5 December 2016 When we met up last week for the last part of Flourish's work with them on our apple-themed course, it was clear that the two groups of Plumpton College supported interns had all been working very hard since we last saw them at the Fruit Factory in October.
Here's a video we made at that time.
After they'd taken their bottles of pasteurised juice made from apples picked at Ringmer Community Orchard back to college, they had a talk by the Plumpton marketing lecturer about how they might best come up with way to promote, market and sell it, as well as a talk from a visiting graphic designer. With the support of their own lecturers, they then began generating ideas, thinking of possible names and creating label designs for marketing the juice.
So, for the last part of our work with the interns, we arranged visits for them to two local businesses, whose work relates to apples in some way - Huw from the Elephant and Castle pub in Lewes and Matt from Seacider in Ditchling - both of whom were also kind enough to comment on the label and name ideas.
Both groups had prepared some label/ideas boards and a short presentation for these trips.
Visit 1, Elephant and Castle
After the Plumpton group came in from a very cold day and bought themselves lunch at the pub - we all went upstairs to the meeting room where landlord Huw Jones helpfully answered lots of questions put by the group about his job - what's great (the sociable aspects) and what's hard (late nights, long days).
He told them what his job entails (employing and managing staff, doing a lot of admin, banking, sorting rotas, social media, making sure the place is clean and well-stocked). He also talked about the Elly's busiest night of the year - Bonfire.
Huw sells Owlet's apple juice, so he talked a bit about that. We discussed the recent rebranding of Harvey's brewery, general pricing of products he sells and what different staff roles there are in a pub, how the shift patterns work and who gets paid what.
He tried the juice the interns had brought along and pronounced it "truly amazing".
The interns gave their group juice presentation to him, one by one, including explaining that they'd decided to call their juice Liquid Sunshine.
Huw liked the name, the vivid, eye-catching designs, how creative everyone had been, the fact that the main variety of apple they'd picked (Ashmead's Kernal) is mentioned.
He really liked the 3D design work, but wondered if it might be hard to make into a flat label - but thought it might work as a special edition label that could be hung around the bottleneck.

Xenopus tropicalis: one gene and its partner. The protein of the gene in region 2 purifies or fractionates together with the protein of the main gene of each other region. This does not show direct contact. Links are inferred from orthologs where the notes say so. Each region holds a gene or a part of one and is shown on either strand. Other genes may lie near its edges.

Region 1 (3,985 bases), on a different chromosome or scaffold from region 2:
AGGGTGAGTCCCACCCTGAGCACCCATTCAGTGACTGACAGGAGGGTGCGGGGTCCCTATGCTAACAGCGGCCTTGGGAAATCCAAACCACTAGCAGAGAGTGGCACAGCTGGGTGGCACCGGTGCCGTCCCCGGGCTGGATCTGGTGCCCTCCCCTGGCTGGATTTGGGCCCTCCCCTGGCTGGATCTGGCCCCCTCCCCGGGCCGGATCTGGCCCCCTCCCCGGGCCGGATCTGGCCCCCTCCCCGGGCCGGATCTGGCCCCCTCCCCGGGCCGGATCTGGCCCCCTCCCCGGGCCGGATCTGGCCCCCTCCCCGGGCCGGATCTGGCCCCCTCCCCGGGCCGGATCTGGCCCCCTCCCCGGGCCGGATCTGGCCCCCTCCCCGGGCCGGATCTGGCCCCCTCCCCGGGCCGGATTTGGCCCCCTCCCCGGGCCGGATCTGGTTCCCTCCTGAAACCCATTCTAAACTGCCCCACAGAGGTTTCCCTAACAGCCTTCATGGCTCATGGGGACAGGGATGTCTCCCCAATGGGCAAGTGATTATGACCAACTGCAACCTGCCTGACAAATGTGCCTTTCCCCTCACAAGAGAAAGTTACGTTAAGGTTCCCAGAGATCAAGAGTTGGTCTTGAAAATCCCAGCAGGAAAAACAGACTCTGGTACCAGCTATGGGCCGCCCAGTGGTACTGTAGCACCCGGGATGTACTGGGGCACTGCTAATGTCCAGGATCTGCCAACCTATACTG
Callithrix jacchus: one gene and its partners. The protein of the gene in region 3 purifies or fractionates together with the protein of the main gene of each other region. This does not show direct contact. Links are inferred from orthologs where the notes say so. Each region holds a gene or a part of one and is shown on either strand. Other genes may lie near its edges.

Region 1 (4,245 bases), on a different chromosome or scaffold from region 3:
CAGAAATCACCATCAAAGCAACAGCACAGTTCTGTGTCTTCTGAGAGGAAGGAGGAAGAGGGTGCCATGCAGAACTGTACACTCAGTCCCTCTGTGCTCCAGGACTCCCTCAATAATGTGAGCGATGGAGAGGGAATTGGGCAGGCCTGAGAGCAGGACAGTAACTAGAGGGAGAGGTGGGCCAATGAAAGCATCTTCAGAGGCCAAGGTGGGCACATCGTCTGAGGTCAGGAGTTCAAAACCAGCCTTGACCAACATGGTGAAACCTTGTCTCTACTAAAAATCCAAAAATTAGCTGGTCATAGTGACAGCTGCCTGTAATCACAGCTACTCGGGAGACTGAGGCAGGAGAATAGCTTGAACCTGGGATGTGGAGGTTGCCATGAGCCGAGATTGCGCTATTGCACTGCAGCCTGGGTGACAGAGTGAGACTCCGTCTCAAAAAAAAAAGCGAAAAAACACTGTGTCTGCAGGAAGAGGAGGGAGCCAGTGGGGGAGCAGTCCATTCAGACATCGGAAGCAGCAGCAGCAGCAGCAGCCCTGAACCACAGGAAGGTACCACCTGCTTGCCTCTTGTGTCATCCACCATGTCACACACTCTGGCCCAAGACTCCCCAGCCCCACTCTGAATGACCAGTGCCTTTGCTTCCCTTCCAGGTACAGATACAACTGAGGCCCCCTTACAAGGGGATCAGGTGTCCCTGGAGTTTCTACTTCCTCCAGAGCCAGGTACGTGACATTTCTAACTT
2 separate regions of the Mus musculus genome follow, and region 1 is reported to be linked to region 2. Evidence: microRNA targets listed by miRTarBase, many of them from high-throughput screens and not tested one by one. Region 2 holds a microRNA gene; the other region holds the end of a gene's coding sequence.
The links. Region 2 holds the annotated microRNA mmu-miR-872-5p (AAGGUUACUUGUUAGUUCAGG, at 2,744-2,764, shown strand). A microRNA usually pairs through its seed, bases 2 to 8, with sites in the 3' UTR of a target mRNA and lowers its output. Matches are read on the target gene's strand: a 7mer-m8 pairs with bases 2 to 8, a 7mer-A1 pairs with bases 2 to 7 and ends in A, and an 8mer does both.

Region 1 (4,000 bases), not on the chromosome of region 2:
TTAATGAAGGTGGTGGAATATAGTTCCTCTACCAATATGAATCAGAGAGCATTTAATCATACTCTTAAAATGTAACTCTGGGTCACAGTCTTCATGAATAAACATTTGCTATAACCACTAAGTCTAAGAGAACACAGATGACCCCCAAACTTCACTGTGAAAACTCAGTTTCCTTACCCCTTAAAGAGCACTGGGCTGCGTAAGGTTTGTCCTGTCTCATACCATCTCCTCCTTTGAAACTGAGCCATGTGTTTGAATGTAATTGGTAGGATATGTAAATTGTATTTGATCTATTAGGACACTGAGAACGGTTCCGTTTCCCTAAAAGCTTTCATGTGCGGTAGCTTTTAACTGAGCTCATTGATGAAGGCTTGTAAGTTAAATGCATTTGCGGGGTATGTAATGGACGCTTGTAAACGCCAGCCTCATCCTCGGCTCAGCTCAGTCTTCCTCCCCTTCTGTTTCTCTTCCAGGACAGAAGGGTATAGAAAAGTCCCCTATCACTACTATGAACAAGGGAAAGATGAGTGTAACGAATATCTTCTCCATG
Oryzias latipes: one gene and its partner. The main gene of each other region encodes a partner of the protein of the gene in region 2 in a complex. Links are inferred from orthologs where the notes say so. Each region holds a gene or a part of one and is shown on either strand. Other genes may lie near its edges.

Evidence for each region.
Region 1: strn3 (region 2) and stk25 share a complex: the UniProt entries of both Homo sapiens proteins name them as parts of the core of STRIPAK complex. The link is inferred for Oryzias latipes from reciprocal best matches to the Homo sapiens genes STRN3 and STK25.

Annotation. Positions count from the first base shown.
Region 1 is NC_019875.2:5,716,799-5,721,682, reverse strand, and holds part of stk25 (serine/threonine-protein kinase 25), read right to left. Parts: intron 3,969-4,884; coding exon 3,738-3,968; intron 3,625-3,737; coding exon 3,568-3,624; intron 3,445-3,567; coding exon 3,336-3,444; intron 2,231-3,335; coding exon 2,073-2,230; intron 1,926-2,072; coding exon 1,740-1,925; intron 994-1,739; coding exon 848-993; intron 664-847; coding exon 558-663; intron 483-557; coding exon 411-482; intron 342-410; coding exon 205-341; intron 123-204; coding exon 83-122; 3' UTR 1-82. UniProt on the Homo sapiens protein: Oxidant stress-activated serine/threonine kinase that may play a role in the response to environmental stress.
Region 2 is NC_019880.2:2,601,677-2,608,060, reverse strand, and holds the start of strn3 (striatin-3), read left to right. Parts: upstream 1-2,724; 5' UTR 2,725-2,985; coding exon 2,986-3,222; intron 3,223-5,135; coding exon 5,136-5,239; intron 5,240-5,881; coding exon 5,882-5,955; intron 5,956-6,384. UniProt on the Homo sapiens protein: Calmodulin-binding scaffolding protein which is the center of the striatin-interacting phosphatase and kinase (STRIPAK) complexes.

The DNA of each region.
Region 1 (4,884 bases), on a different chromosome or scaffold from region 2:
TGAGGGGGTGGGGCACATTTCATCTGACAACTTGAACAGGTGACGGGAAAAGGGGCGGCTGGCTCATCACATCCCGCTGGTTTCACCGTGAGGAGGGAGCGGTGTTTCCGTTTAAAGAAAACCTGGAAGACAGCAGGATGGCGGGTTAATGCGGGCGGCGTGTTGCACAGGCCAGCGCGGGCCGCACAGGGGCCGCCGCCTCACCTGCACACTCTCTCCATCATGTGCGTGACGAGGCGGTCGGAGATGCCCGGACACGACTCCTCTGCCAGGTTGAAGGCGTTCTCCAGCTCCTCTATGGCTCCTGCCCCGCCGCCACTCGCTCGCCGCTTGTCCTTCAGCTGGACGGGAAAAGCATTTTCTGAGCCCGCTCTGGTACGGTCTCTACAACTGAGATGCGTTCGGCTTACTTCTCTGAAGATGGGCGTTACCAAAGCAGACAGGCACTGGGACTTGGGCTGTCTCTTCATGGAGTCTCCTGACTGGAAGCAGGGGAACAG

He left the interns with a lot to think about.
Flourish project manager Emma explained that Ringmer Community Orchard would like to adapt and use one of the designs for their own juice, if possible.
Trip 2, Seacider
On a sunny but also very chilly day, the second group took their own blend of apple juice (made from different apple varieties than the first group - Red Falstaff, for example) to an industrial estate near Ditchling for a visit to Seacider, a fascinating and relatively new cider-making business run by Mark and Matt.
Mark had to dash off delivering cider, so Matt talked to the group about what they do. He explained that they used to make beer, as Goldstones brewery, but got into trying to make cider - and within five months went from being the smallest 'cidery' (which the cider version of 'brewery') in Sussex to one of the largest!
Matt told us about his own background, and the fact that his route to doing what he now loves hadn't been an academic one, because he'd struggled at school. He went and lived/ worked for some small cideries in the West country for a few months. He talked about his working day and the need for flexibility - if you're starting up your own business, it's a lot of hard work. He went into a lot of interesting detail about the manufacturing process, mentioned that fact that they make their cider out of apples rejected by supermarkets for not being perfect (see below).
Then he told us how their funky branding had come about. "We're not really interested in the kind of labels that feature an old man under an apple tree - we wanted something different and modern". His girlfriend Lauren Bartlett came up with the distinctive Mexican skull design, which includes images of apples, seed, leaves and Brighton Pavilion. "We're very much Brighton-based".
He talked to the interns about how you want your branding to both fit in, yet stand out - you need to think about your target audience - and it needs to entice people into buying it.
The group did their presentation to Matt, then he tasted their juice, which they've called Sweet Sussex, "it's really good", and commented on their designs.
All in all, both groups had two great visits and learnt a lot. Many thanks to Seacider and the Elephant and Castle for their time and hospitality.
Interested in becoming a member of Ringmer Community Orchard? More info HERE
Want to know more about the Plumpton Supported Internship programme? HERE